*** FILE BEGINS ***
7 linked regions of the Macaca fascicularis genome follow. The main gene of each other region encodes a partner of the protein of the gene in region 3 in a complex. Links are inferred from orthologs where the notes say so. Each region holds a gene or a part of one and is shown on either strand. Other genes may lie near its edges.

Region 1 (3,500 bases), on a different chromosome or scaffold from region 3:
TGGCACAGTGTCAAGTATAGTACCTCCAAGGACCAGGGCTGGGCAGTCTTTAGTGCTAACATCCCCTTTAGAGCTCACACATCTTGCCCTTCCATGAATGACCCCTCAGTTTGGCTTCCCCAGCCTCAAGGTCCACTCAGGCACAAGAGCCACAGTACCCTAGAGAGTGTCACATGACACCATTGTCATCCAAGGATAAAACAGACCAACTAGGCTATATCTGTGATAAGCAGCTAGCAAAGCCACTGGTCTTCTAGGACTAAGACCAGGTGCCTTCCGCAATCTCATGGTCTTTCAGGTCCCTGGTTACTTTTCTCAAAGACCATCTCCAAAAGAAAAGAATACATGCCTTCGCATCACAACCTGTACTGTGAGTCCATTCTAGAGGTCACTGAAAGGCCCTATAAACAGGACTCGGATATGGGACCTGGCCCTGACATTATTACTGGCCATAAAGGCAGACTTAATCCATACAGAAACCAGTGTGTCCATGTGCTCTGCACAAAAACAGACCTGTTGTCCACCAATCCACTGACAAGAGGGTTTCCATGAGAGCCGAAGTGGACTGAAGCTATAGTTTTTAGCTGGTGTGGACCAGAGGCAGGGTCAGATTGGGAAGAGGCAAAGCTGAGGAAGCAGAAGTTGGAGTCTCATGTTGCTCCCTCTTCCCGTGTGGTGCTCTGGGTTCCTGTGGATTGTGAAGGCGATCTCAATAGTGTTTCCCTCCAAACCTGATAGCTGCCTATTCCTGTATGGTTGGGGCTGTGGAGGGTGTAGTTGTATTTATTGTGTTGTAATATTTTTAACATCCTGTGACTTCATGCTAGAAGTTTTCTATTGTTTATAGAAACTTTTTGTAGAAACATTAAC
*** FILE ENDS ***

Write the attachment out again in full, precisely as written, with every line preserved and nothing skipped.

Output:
7 linked regions of the Macaca fascicularis genome follow. The main gene of each other region encodes a partner of the protein of the gene in region 3 in a complex. Links are inferred from orthologs where the notes say so. Each region holds a gene or a part of one and is shown on either strand. Other genes may lie near its edges.

Region 1 (3,500 bases), on a different chromosome or scaffold from region 3:
TGGCACAGTGTCAAGTATAGTACCTCCAAGGACCAGGGCTGGGCAGTCTTTAGTGCTAACATCCCCTTTAGAGCTCACACATCTTGCCCTTCCATGAATGACCCCTCAGTTTGGCTTCCCCAGCCTCAAGGTCCACTCAGGCACAAGAGCCACAGTACCCTAGAGAGTGTCACATGACACCATTGTCATCCAAGGATAAAACAGACCAACTAGGCTATATCTGTGATAAGCAGCTAGCAAAGCCACTGGTCTTCTAGGACTAAGACCAGGTGCCTTCCGCAATCTCATGGTCTTTCAGGTCCCTGGTTACTTTTCTCAAAGACCATCTCCAAAAGAAAAGAATACATGCCTTCGCATCACAACCTGTACTGTGAGTCCATTCTAGAGGTCACTGAAAGGCCCTATAAACAGGACTCGGATATGGGACCTGGCCCTGACATTATTACTGGCCATAAAGGCAGACTTAATCCATACAGAAACCAGTGTGTCCATGTGCTCTGCACAAAAACAGACCTGTTGTCCACCAATCCACTGACAAGAGGGTTTCCATGAGAGCCGAAGTGGACTGAAGCTATAGTTTTTAGCTGGTGTGGACCAGAGGCAGGGTCAGATTGGGAAGAGGCAAAGCTGAGGAAGCAGAAGTTGGAGTCTCATGTTGCTCCCTCTTCCCGTGTGGTGCTCTGGGTTCCTGTGGATTGTGAAGGCGATCTCAATAGTGTTTCCCTCCAAACCTGATAGCTGCCTATTCCTGTATGGTTGGGGCTGTGGAGGGTGTAGTTGTATTTATTGTGTTGTAATATTTTTAACATCCTGTGACTTCATGCTAGAAGTTTTCTATTGTTTATAGAAACTTTTTGTAGAAACATTAAC